Washington, D.C., August 3, 2011 —Steady population growth concentrated in urban areas around the world has given rise to a new global health challenge. Megacities, aptly named urban centers with more than 10 million inhabitants, present a new realm of public health challenges for their residents and the world.
Megacities & Global Health, a new book published by APHA Press, examines the unique set of problems that arise when cities reach a certain size: poverty, infectious disease, overcrowding, environmental hazards, among others. These challenges have implications for the rest of the world as well. According to co-editors Omar A. Khan, MD, MHS, FAAFP, and Gregory Pappas, MD, PhD, megacities are strategically important in the global order, and the health challenges of the world’s largest cities will take on global significance.
“What is new is the emergence of the megacity as a unique pattern of urban settlement and as the subject of research,” note the editors in the book’s preface.Currently there are 25 megacities in the world, and that number is increasing. Public health plays an important role in ensuring global stability, say Khan and Pappas.
“This book is the first of surely many that will come as a result of the growth of, concentrated population centers around the globe,” said Georges C. Benjamin, MD, FACP, FACEP (E), executive director of the American Public Health Association. “It’s an important contribution to addressing the growing health concerns of megacities.”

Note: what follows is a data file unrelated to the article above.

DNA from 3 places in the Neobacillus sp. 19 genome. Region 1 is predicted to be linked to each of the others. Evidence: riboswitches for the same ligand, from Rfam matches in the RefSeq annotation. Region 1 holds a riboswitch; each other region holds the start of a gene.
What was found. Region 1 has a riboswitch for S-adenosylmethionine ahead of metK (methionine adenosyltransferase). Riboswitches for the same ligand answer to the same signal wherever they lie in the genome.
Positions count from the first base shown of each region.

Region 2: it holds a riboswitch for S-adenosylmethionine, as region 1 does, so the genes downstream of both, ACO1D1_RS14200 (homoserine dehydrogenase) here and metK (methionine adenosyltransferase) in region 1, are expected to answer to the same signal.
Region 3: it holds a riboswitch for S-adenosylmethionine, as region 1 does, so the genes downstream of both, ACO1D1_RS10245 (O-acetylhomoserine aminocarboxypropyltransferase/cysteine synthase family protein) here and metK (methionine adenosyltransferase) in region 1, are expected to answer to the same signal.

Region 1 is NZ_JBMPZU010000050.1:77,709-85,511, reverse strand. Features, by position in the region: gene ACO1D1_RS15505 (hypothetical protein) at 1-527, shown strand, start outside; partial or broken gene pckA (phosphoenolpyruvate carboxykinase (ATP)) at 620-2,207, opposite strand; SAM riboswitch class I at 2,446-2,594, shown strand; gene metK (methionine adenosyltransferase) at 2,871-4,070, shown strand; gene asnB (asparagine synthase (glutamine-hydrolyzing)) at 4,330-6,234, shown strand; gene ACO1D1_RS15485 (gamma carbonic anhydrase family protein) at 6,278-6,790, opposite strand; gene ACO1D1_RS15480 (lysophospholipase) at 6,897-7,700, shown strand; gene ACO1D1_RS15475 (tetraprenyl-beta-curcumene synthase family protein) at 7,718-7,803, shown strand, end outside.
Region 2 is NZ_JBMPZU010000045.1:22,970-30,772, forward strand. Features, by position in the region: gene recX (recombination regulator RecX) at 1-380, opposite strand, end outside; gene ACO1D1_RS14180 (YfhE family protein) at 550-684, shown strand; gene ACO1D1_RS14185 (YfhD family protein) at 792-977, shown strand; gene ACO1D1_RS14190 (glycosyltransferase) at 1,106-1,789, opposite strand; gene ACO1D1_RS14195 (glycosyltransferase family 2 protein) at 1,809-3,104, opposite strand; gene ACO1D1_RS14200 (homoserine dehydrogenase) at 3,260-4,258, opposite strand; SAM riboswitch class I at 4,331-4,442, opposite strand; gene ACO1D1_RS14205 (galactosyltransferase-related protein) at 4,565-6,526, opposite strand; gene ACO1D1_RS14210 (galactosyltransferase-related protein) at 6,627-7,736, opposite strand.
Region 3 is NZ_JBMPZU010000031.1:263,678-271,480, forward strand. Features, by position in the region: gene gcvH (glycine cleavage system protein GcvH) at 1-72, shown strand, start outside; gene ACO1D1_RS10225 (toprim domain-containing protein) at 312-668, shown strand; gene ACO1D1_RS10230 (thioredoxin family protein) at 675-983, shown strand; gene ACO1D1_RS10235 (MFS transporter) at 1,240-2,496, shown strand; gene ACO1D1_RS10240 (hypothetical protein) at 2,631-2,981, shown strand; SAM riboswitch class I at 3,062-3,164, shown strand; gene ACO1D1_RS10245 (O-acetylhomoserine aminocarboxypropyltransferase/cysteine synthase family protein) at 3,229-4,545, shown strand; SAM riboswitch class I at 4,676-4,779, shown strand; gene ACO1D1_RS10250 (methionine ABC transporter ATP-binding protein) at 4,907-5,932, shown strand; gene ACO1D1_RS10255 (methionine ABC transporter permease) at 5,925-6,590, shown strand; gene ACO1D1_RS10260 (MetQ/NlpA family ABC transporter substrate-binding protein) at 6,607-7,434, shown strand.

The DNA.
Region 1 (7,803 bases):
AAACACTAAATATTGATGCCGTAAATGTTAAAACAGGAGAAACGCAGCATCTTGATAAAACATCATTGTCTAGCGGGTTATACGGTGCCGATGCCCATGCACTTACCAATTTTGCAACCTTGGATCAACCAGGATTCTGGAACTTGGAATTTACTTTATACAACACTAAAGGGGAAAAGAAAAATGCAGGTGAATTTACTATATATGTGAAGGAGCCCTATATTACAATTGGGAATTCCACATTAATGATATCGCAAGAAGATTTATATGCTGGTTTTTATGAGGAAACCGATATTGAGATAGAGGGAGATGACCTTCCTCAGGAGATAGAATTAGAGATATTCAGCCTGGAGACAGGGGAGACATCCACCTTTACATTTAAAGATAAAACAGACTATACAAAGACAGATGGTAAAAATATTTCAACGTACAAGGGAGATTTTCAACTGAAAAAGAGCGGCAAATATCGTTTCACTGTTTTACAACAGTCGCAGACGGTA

The book, broken down into global regions, draws on the expertise of more than a dozen senior authors and thought leaders. It targets a broad audience, including development experts, global & urban health specialists, teachers of global public health, and graduate and undergraduate-level students of public health, especially urban health and international health.
Ordering Information: Published by APHA Press, Megacities & Global Health,978-087553-0031, 350 pages, softbound, $70.00 ($49.00 APHA member price) plus shipping and handling. To order, call toll free 888-320-APHA; fax 888-361-APHA; e-mail firstname.lastname@example.org or visit www.aphabookstore.org.
Please send requests for a review copy on letterhead to David Hartogs, APHA, 800 I Street, NW, Washington, D.C. 20001-3710; email email@example.com; or fax to 202-777-2531.
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